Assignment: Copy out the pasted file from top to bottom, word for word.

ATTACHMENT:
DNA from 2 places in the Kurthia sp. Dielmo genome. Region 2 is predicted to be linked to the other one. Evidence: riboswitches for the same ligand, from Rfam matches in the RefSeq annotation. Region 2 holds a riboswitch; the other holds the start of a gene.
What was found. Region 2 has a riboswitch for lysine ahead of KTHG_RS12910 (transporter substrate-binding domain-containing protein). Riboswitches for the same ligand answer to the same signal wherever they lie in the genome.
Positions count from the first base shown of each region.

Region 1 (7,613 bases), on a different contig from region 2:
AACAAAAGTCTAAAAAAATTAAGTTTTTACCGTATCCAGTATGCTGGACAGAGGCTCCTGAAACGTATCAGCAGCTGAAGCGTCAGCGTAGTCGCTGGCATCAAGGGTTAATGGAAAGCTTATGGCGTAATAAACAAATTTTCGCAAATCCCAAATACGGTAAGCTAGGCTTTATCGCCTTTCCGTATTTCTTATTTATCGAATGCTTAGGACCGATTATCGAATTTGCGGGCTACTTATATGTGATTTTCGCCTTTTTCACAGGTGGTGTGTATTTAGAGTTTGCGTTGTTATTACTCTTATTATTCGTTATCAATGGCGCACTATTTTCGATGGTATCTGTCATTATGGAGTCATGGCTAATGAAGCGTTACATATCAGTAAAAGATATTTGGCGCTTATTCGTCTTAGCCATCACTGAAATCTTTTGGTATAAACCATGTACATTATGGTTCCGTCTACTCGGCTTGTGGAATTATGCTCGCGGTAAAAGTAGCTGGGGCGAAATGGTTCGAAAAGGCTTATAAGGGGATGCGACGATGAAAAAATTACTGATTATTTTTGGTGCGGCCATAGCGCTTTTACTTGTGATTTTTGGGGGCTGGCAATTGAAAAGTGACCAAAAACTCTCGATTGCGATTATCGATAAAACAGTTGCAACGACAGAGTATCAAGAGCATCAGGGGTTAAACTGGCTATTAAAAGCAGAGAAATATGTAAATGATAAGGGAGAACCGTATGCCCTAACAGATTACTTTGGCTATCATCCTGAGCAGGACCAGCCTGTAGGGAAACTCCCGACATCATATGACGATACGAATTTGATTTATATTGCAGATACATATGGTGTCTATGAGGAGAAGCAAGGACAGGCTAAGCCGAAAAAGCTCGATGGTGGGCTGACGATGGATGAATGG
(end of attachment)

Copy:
DNA from 2 places in the Kurthia sp. Dielmo genome. Region 2 is predicted to be linked to the other one. Evidence: riboswitches for the same ligand, from Rfam matches in the RefSeq annotation. Region 2 holds a riboswitch; the other holds the start of a gene.
What was found. Region 2 has a riboswitch for lysine ahead of KTHG_RS12910 (transporter substrate-binding domain-containing protein). Riboswitches for the same ligand answer to the same signal wherever they lie in the genome.
Positions count from the first base shown of each region.

Region 1 (7,613 bases), on a different contig from region 2:
AACAAAAGTCTAAAAAAATTAAGTTTTTACCGTATCCAGTATGCTGGACAGAGGCTCCTGAAACGTATCAGCAGCTGAAGCGTCAGCGTAGTCGCTGGCATCAAGGGTTAATGGAAAGCTTATGGCGTAATAAACAAATTTTCGCAAATCCCAAATACGGTAAGCTAGGCTTTATCGCCTTTCCGTATTTCTTATTTATCGAATGCTTAGGACCGATTATCGAATTTGCGGGCTACTTATATGTGATTTTCGCCTTTTTCACAGGTGGTGTGTATTTAGAGTTTGCGTTGTTATTACTCTTATTATTCGTTATCAATGGCGCACTATTTTCGATGGTATCTGTCATTATGGAGTCATGGCTAATGAAGCGTTACATATCAGTAAAAGATATTTGGCGCTTATTCGTCTTAGCCATCACTGAAATCTTTTGGTATAAACCATGTACATTATGGTTCCGTCTACTCGGCTTGTGGAATTATGCTCGCGGTAAAAGTAGCTGGGGCGAAATGGTTCGAAAAGGCTTATAAGGGGATGCGACGATGAAAAAATTACTGATTATTTTTGGTGCGGCCATAGCGCTTTTACTTGTGATTTTTGGGGGCTGGCAATTGAAAAGTGACCAAAAACTCTCGATTGCGATTATCGATAAAACAGTTGCAACGACAGAGTATCAAGAGCATCAGGGGTTAAACTGGCTATTAAAAGCAGAGAAATATGTAAATGATAAGGGAGAACCGTATGCCCTAACAGATTACTTTGGCTATCATCCTGAGCAGGACCAGCCTGTAGGGAAACTCCCGACATCATATGACGATACGAATTTGATTTATATTGCAGATACATATGGTGTCTATGAGGAGAAGCAAGGACAGGCTAAGCCGAAAAAGCTCGATGGTGGGCTGACGATGGATGAATGG